5 Best Practices to Expand the Impact of Alternative Credential ProgramsKate White | Director of Continuing Education, Cal State East Bay
I have been working in higher education for over a decade, focusing on non-degree programs for about half of that time. When I transitioned to the non-degree side, I collected anecdotal evidence in support of these programs and the common traits of effective program design. However, when I began my dissertation study aimed at researching the effectiveness, impact and accessibility of certificate programs for non-traditional students, I discovered there were very few published studies to provide the foundation to my research. Much information exists regarding what types of careers are available without degrees, but not enough research exists on the quality of alternative training programs designed to prepare people for these careers.
Certificate programs and other alternative credential programs that offer students pathways to a career can be good alternatives to traditional bachelor’s degree programs. They are typically short training programs lasting no more than one or two years, and they provide students with skills in a specific field. Although certificate programs are ubiquitous, research in the area of alternative credentials, like certificate programs, is lacking. As a field of practice, it is important that we make a deliberate effort to expand research and theory supporting these programs.
The impact and importance of such programs will be elevated if we can build a body of literature around program design and effectiveness. I implore professionals to research alternative credential programs and contribute to the body of theory and literature, so we can bring these programs into the light and move the profession forward.
As a first step, I offer up my recommendations for general practice in program design. My specific study (available here) was a program evaluation for an academic credit paralegal studies program. I surveyed graduates of the program and conducted a focus group with program alumni. While it is true that my evaluative study provided feedback about a specific program, I do believe there are best practices to be gleaned from the data. You, the reader, will determine the true applicability of these recommendations, and some of the findings will be transferable while others will seem like common sense.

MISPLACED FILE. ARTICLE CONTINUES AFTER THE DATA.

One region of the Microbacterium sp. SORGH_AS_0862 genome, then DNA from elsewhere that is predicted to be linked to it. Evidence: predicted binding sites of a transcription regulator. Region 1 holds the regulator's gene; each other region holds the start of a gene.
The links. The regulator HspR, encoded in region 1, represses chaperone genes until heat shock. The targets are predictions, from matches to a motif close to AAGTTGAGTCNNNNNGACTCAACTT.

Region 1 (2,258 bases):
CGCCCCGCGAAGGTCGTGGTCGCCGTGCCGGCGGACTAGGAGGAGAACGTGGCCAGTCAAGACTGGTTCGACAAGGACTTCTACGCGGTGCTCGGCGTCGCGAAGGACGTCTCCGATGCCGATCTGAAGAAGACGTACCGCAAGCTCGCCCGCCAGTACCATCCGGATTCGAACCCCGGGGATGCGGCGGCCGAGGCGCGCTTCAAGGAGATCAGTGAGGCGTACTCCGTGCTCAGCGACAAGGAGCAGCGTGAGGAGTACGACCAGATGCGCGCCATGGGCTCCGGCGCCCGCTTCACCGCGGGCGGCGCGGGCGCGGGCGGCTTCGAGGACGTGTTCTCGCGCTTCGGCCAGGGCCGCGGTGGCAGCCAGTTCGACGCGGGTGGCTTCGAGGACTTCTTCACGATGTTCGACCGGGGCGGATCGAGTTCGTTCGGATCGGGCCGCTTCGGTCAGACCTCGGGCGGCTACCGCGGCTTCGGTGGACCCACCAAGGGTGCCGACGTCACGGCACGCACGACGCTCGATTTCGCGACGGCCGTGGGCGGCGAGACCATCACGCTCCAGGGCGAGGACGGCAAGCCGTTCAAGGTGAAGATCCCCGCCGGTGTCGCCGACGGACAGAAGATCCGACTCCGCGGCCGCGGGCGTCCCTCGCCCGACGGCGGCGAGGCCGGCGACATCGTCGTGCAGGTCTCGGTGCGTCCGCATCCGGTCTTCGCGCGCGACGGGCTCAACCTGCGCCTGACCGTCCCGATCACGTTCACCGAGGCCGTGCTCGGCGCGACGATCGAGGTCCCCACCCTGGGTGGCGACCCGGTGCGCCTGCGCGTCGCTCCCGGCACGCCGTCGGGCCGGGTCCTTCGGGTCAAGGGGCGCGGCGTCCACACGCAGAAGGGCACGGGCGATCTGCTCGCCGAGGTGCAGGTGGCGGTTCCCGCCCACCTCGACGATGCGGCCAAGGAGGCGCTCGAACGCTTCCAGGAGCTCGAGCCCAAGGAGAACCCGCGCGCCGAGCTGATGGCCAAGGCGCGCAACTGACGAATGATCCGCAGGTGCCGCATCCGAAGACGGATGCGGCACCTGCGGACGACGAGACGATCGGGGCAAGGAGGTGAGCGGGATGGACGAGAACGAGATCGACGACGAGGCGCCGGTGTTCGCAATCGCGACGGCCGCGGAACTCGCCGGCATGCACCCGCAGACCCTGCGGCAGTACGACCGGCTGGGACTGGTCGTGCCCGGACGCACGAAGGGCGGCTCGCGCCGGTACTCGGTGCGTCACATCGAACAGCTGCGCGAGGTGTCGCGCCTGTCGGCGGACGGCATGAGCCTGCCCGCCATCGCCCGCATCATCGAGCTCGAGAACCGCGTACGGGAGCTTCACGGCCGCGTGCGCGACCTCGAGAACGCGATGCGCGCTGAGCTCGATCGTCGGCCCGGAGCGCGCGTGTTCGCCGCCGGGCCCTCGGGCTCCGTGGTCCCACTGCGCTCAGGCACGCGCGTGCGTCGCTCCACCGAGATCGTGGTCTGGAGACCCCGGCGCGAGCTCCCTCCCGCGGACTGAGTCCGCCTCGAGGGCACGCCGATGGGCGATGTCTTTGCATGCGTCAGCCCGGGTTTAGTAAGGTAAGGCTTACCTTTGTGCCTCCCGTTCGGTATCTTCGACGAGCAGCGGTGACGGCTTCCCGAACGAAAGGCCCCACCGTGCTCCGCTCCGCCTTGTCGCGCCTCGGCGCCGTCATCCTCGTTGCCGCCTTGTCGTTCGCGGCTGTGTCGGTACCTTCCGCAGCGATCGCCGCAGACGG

Presented here are the key program features non-traditional students identified as making them successful. Other programs may be able to incorporate these elements to see improved student outcomes.
1. Faculty Support
It is recommended that programs hire and train faculty who view students as individuals. Faculty should be encouraged to mentor and care for students based on their individual needs. It is imperative that faculty recognize and acknowledge the shifting priorities of non-traditional students and understand that sometimes their responsibilities outside the classroom will take precedence. An effective certificate program must hire faculty who will make accommodations for non-traditional students to help them succeed.
2. Flexible Format
It is recommended that classes designed for non-traditional students be offered at multiple locations, in different modalities, and in the evening. Additionally, an effective program design should allow for students to take courses out of sequence or stop-out for a term. Non-traditional students with changing priorities will benefit from a flexible program design.
3. Career Assistance